This may be confusing to some. But scripturally it is easier for me to see this than to see a blanket of 'they are taken care of until a so-so age'.

      How are men saved? By Grace through faith and that not of yourselves. How are men saved? Ye must be born again.

      Bro. Dallas
     
  14. Jacob

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    Jim, I would have given them hope. I would have given them this hope because I truly believe their child would be in heaven - see my first post in this thread.

    I would not differentiate between an unbelievers child and a believers child.

    Jacob.
     
  15. tnelson

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    I think John MacArthur wrote a book that covers this topic. "Safe in the arms of God"


    mike
     
  16. John Gilmore

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    In all of scripture, there is not one instance of a person, either before or after the so-called age of accountability, being saved by making a decision for Christ. People, before birth/the age of accountability or as adults, are saved when they believe they are received into grace:

    Also they teach that men cannot be justified before God by their own strength, merits, or works, but are freely justified for Christ's through faith, when they believe that they are received into favor, and that their sins are forgiven for Christ's sake, who, by His death, has made satisfaction for our sins. This faith God imputes for righteousness in His sight. Rom. 3 and 4.

    That we may obtain this faith, the Ministry of Teaching the Gospel and administering the Sacraments was instituted. For through the Word and Sacraments, as through instruments, the Holy Ghost is given, who works faith; where and when it pleases God, in them that hear the Gospel, to wit, that God, not for our own merits, but for Christ's sake, justifies those who believe that they are received into grace for Christ's sake.


    Augsburg Confession, 1530

    [ October 11, 2003, 07:56 AM: Message edited by: John Gilmore ]
     
  17. Jim1999

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    John Gilmore, what do you make of 2 Samuel 12:23:

    But now he is dead (the infant), wherefore should I fast? Can I bring him back again? I shall go to him, but he shall not return to me."

    David can go to the dead infant. Does he mean simply that he will die also? That is hardly going to him. It would appear that this infant will benefit something more...salvation?

    Cheers,

    Jim
     
  18. ILUVLIGHT

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    Hi everyone;
    This thread has been an intresting read.

    Wasn't Christ bar-miztvahed in the Bible?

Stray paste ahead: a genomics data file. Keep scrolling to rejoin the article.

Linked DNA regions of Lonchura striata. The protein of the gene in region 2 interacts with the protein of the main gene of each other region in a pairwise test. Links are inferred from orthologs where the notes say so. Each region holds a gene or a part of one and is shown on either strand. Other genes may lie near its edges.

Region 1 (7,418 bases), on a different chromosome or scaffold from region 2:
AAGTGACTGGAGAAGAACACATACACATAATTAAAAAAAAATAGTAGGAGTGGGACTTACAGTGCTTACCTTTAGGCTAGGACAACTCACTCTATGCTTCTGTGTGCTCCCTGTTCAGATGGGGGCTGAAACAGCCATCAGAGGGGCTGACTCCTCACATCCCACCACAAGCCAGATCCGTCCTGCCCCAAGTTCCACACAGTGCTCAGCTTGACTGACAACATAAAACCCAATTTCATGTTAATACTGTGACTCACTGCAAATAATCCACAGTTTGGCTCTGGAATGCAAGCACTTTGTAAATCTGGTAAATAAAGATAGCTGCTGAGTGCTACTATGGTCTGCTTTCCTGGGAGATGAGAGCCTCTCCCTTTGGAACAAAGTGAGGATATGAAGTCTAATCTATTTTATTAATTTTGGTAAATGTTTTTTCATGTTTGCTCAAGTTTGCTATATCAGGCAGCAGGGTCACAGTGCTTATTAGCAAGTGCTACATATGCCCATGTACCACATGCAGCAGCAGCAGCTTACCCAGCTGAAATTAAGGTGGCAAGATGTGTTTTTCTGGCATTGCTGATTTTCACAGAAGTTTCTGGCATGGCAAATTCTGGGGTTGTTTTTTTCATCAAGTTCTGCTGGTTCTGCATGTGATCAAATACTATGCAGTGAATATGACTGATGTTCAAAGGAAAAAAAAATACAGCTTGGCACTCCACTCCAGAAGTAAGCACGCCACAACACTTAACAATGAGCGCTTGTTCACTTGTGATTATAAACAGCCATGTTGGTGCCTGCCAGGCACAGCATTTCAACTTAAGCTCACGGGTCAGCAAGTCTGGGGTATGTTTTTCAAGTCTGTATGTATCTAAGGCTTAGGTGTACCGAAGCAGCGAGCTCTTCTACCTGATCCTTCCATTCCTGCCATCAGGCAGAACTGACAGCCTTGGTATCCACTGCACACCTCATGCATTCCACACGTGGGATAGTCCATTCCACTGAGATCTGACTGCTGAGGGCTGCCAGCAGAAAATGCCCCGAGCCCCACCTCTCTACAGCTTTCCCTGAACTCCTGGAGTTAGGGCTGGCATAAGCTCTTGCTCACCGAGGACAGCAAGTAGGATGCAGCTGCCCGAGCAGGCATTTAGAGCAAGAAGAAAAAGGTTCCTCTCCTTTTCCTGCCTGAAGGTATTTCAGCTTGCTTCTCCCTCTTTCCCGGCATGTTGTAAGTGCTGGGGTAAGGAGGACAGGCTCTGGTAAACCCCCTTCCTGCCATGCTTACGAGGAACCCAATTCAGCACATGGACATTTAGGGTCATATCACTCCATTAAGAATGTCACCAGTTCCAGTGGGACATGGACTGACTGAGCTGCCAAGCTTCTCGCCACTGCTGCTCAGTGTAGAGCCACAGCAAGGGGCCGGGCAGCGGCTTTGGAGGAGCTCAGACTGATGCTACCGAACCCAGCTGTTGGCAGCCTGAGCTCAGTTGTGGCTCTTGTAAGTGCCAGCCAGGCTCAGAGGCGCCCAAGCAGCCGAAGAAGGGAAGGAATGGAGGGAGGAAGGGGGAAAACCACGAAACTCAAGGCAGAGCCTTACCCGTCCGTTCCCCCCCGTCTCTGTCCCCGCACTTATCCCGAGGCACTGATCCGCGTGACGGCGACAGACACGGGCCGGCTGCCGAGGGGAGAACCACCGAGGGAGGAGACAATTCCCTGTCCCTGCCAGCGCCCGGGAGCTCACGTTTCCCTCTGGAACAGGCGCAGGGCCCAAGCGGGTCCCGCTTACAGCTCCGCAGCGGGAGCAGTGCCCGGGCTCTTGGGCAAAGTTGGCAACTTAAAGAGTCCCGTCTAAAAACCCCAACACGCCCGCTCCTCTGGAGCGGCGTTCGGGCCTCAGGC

For our lord to take part in celebrating of his comming of age. Shouldn't we assume that he wouldn't have done this if it wasn't proper?

    The coming of age was the age of accountability
    May God Bless You.
    Mike
     
  19. Jim1999

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    An important life cycle event for a young Jewish boy or girl is the Bar Mitzvah or Bat Mitzvah respectively. A boy is Bar Mitzvah when he reaches his thirteenth birthday, while girls are Bat Mitzvah when they are twelve. However, the girl's ceremony can be postponed to their thirteenth birthday as well. The literal meaning of Bar/Bat Mitzvah is "commandment age" or age of majority.
    ===============================================

    Must confess, I never even thought about this Jewish ceremony.

    Thank you and cheers,

    Jim
     
  20. Abiyah

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    I have a real hard time with using ANY of the words
    and thoughts of David when considering this
    subject. There are, that I know of, no other
    Scriptures that back his conjectures, and that
    leaves any conclusions drawn upon them on
    extremely precarious ground.

    As human beings, we seek comfort, we seek
    answers, we seek reasoning, but as far as I know,
    the Bible is silent on this issue, not giving a
    supposed "age of accountability" or any
    assurances. In my opinion, we know our God to
    be sovereign and all-wise; therefore, while we
    may speculate, this is an area of trust, and we must
    trust Him to do the absolutely right and righteous
    thing.

    While we do bat (daughter) and bar (son) mitzvot
    (covenant, command, instruction) at ages 12 and
    13 (most of the time), this does not set a precedent
    for any age of accountability.